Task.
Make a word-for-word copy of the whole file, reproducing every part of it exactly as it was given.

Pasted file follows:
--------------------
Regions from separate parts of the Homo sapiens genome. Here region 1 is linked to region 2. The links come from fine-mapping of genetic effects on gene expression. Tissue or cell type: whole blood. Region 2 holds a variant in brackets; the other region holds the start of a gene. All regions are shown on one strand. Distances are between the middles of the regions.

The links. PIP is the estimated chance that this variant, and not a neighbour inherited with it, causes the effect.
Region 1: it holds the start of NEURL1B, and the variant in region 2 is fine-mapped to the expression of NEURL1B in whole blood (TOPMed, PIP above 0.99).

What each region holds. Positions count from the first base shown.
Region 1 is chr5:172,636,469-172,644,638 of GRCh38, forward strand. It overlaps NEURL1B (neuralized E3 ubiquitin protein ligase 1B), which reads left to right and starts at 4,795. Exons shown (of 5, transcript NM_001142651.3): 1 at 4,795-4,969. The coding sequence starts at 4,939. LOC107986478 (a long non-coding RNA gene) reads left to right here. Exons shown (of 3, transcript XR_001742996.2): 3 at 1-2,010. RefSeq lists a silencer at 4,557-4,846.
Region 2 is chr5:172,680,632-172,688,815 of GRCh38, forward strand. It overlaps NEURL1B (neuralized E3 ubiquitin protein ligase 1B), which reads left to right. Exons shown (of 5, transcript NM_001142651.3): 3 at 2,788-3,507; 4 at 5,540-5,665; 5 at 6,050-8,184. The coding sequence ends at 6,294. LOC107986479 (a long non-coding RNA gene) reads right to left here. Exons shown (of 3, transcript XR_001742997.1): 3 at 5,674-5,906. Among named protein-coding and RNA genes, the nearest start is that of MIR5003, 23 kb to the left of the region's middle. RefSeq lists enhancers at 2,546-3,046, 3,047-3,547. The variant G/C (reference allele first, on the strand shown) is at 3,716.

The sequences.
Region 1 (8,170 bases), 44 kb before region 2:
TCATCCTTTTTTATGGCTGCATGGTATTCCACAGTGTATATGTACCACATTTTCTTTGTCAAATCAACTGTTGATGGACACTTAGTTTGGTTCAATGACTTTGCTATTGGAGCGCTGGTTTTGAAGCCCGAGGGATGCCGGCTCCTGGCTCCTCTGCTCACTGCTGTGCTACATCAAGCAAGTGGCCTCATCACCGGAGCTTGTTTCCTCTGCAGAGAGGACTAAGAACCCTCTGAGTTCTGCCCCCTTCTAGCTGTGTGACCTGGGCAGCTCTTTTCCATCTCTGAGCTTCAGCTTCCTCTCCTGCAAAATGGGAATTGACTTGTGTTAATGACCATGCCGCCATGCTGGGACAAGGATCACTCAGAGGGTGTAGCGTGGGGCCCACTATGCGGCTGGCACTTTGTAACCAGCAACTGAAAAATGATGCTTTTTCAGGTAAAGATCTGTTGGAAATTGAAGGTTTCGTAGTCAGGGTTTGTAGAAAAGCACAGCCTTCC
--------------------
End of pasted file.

Regions from separate parts of the Homo sapiens genome. Here region 1 is linked to region 2. The links come from fine-mapping of genetic effects on gene expression. Tissue or cell type: whole blood. Region 2 holds a variant in brackets; the other region holds the start of a gene. All regions are shown on one strand. Distances are between the middles of the regions.

The links. PIP is the estimated chance that this variant, and not a neighbour inherited with it, causes the effect.
Region 1: it holds the start of NEURL1B, and the variant in region 2 is fine-mapped to the expression of NEURL1B in whole blood (TOPMed, PIP above 0.99).

What each region holds. Positions count from the first base shown.
Region 1 is chr5:172,636,469-172,644,638 of GRCh38, forward strand. It overlaps NEURL1B (neuralized E3 ubiquitin protein ligase 1B), which reads left to right and starts at 4,795. Exons shown (of 5, transcript NM_001142651.3): 1 at 4,795-4,969. The coding sequence starts at 4,939. LOC107986478 (a long non-coding RNA gene) reads left to right here. Exons shown (of 3, transcript XR_001742996.2): 3 at 1-2,010. RefSeq lists a silencer at 4,557-4,846.
Region 2 is chr5:172,680,632-172,688,815 of GRCh38, forward strand. It overlaps NEURL1B (neuralized E3 ubiquitin protein ligase 1B), which reads left to right. Exons shown (of 5, transcript NM_001142651.3): 3 at 2,788-3,507; 4 at 5,540-5,665; 5 at 6,050-8,184. The coding sequence ends at 6,294. LOC107986479 (a long non-coding RNA gene) reads right to left here. Exons shown (of 3, transcript XR_001742997.1): 3 at 5,674-5,906. Among named protein-coding and RNA genes, the nearest start is that of MIR5003, 23 kb to the left of the region's middle. RefSeq lists enhancers at 2,546-3,046, 3,047-3,547. The variant G/C (reference allele first, on the strand shown) is at 3,716.

The sequences.
Region 1 (8,170 bases), 44 kb before region 2:
TCATCCTTTTTTATGGCTGCATGGTATTCCACAGTGTATATGTACCACATTTTCTTTGTCAAATCAACTGTTGATGGACACTTAGTTTGGTTCAATGACTTTGCTATTGGAGCGCTGGTTTTGAAGCCCGAGGGATGCCGGCTCCTGGCTCCTCTGCTCACTGCTGTGCTACATCAAGCAAGTGGCCTCATCACCGGAGCTTGTTTCCTCTGCAGAGAGGACTAAGAACCCTCTGAGTTCTGCCCCCTTCTAGCTGTGTGACCTGGGCAGCTCTTTTCCATCTCTGAGCTTCAGCTTCCTCTCCTGCAAAATGGGAATTGACTTGTGTTAATGACCATGCCGCCATGCTGGGACAAGGATCACTCAGAGGGTGTAGCGTGGGGCCCACTATGCGGCTGGCACTTTGTAACCAGCAACTGAAAAATGATGCTTTTTCAGGTAAAGATCTGTTGGAAATTGAAGGTTTCGTAGTCAGGGTTTGTAGAAAAGCACAGCCTTCC